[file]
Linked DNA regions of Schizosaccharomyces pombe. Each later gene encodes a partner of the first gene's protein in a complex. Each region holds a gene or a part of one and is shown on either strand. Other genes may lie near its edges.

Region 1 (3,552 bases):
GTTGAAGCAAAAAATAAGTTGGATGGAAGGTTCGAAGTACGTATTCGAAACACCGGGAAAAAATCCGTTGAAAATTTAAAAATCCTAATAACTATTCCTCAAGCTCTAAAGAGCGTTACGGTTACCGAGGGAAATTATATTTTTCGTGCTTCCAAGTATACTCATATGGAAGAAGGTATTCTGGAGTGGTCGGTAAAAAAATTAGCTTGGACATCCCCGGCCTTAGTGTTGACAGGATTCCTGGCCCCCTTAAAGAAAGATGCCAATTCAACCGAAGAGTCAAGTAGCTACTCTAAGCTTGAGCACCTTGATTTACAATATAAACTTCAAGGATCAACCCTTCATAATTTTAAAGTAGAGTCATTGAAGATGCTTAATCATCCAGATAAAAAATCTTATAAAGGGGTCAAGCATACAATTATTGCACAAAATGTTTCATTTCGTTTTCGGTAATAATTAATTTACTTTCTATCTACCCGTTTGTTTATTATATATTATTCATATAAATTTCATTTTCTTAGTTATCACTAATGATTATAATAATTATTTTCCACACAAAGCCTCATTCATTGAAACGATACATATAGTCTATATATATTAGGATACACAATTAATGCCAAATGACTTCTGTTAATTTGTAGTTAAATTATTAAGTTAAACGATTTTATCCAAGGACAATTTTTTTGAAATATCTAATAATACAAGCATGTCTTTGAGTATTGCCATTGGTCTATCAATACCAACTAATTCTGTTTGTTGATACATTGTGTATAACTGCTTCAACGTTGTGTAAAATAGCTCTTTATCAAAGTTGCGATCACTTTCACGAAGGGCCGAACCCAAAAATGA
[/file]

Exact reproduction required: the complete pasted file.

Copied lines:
Linked DNA regions of Schizosaccharomyces pombe. Each later gene encodes a partner of the first gene's protein in a complex. Each region holds a gene or a part of one and is shown on either strand. Other genes may lie near its edges.

Region 1 (3,552 bases):
GTTGAAGCAAAAAATAAGTTGGATGGAAGGTTCGAAGTACGTATTCGAAACACCGGGAAAAAATCCGTTGAAAATTTAAAAATCCTAATAACTATTCCTCAAGCTCTAAAGAGCGTTACGGTTACCGAGGGAAATTATATTTTTCGTGCTTCCAAGTATACTCATATGGAAGAAGGTATTCTGGAGTGGTCGGTAAAAAAATTAGCTTGGACATCCCCGGCCTTAGTGTTGACAGGATTCCTGGCCCCCTTAAAGAAAGATGCCAATTCAACCGAAGAGTCAAGTAGCTACTCTAAGCTTGAGCACCTTGATTTACAATATAAACTTCAAGGATCAACCCTTCATAATTTTAAAGTAGAGTCATTGAAGATGCTTAATCATCCAGATAAAAAATCTTATAAAGGGGTCAAGCATACAATTATTGCACAAAATGTTTCATTTCGTTTTCGGTAATAATTAATTTACTTTCTATCTACCCGTTTGTTTATTATATATTATTCATATAAATTTCATTTTCTTAGTTATCACTAATGATTATAATAATTATTTTCCACACAAAGCCTCATTCATTGAAACGATACATATAGTCTATATATATTAGGATACACAATTAATGCCAAATGACTTCTGTTAATTTGTAGTTAAATTATTAAGTTAAACGATTTTATCCAAGGACAATTTTTTTGAAATATCTAATAATACAAGCATGTCTTTGAGTATTGCCATTGGTCTATCAATACCAACTAATTCTGTTTGTTGATACATTGTGTATAACTGCTTCAACGTTGTGTAAAATAGCTCTTTATCAAAGTTGCGATCACTTTCACGAAGGGCCGAACCCAAAAATGA